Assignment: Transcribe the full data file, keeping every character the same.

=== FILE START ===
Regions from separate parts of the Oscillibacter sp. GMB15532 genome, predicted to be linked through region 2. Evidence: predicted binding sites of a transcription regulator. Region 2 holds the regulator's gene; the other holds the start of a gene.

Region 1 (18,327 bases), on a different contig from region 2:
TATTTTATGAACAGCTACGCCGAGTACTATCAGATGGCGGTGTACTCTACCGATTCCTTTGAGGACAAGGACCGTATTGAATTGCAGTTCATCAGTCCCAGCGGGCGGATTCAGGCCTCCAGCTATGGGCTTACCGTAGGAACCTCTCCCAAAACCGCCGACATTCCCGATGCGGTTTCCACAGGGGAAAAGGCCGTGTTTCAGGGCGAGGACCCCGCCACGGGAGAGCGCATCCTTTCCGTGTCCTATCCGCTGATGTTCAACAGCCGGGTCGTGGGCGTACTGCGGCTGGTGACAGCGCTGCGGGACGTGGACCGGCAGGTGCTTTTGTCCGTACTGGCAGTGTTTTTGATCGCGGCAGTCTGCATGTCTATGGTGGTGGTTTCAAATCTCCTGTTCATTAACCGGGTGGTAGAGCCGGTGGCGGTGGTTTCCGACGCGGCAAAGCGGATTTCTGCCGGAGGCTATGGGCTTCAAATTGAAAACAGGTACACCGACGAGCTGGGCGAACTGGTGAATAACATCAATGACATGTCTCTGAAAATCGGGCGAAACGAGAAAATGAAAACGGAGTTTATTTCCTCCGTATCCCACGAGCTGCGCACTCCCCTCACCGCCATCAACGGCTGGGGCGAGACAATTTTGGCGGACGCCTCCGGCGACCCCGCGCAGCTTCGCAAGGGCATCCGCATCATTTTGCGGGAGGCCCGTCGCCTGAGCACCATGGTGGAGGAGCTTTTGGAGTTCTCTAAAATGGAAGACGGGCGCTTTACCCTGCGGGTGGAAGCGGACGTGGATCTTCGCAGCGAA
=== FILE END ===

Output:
Regions from separate parts of the Oscillibacter sp. GMB15532 genome, predicted to be linked through region 2. Evidence: predicted binding sites of a transcription regulator. Region 2 holds the regulator's gene; the other holds the start of a gene.

Region 1 (18,327 bases), on a different contig from region 2:
TATTTTATGAACAGCTACGCCGAGTACTATCAGATGGCGGTGTACTCTACCGATTCCTTTGAGGACAAGGACCGTATTGAATTGCAGTTCATCAGTCCCAGCGGGCGGATTCAGGCCTCCAGCTATGGGCTTACCGTAGGAACCTCTCCCAAAACCGCCGACATTCCCGATGCGGTTTCCACAGGGGAAAAGGCCGTGTTTCAGGGCGAGGACCCCGCCACGGGAGAGCGCATCCTTTCCGTGTCCTATCCGCTGATGTTCAACAGCCGGGTCGTGGGCGTACTGCGGCTGGTGACAGCGCTGCGGGACGTGGACCGGCAGGTGCTTTTGTCCGTACTGGCAGTGTTTTTGATCGCGGCAGTCTGCATGTCTATGGTGGTGGTTTCAAATCTCCTGTTCATTAACCGGGTGGTAGAGCCGGTGGCGGTGGTTTCCGACGCGGCAAAGCGGATTTCTGCCGGAGGCTATGGGCTTCAAATTGAAAACAGGTACACCGACGAGCTGGGCGAACTGGTGAATAACATCAATGACATGTCTCTGAAAATCGGGCGAAACGAGAAAATGAAAACGGAGTTTATTTCCTCCGTATCCCACGAGCTGCGCACTCCCCTCACCGCCATCAACGGCTGGGGCGAGACAATTTTGGCGGACGCCTCCGGCGACCCCGCGCAGCTTCGCAAGGGCATCCGCATCATTTTGCGGGAGGCCCGTCGCCTGAGCACCATGGTGGAGGAGCTTTTGGAGTTCTCTAAAATGGAAGACGGGCGCTTTACCCTGCGGGTGGAAGCGGACGTGGATCTTCGCAGCGAA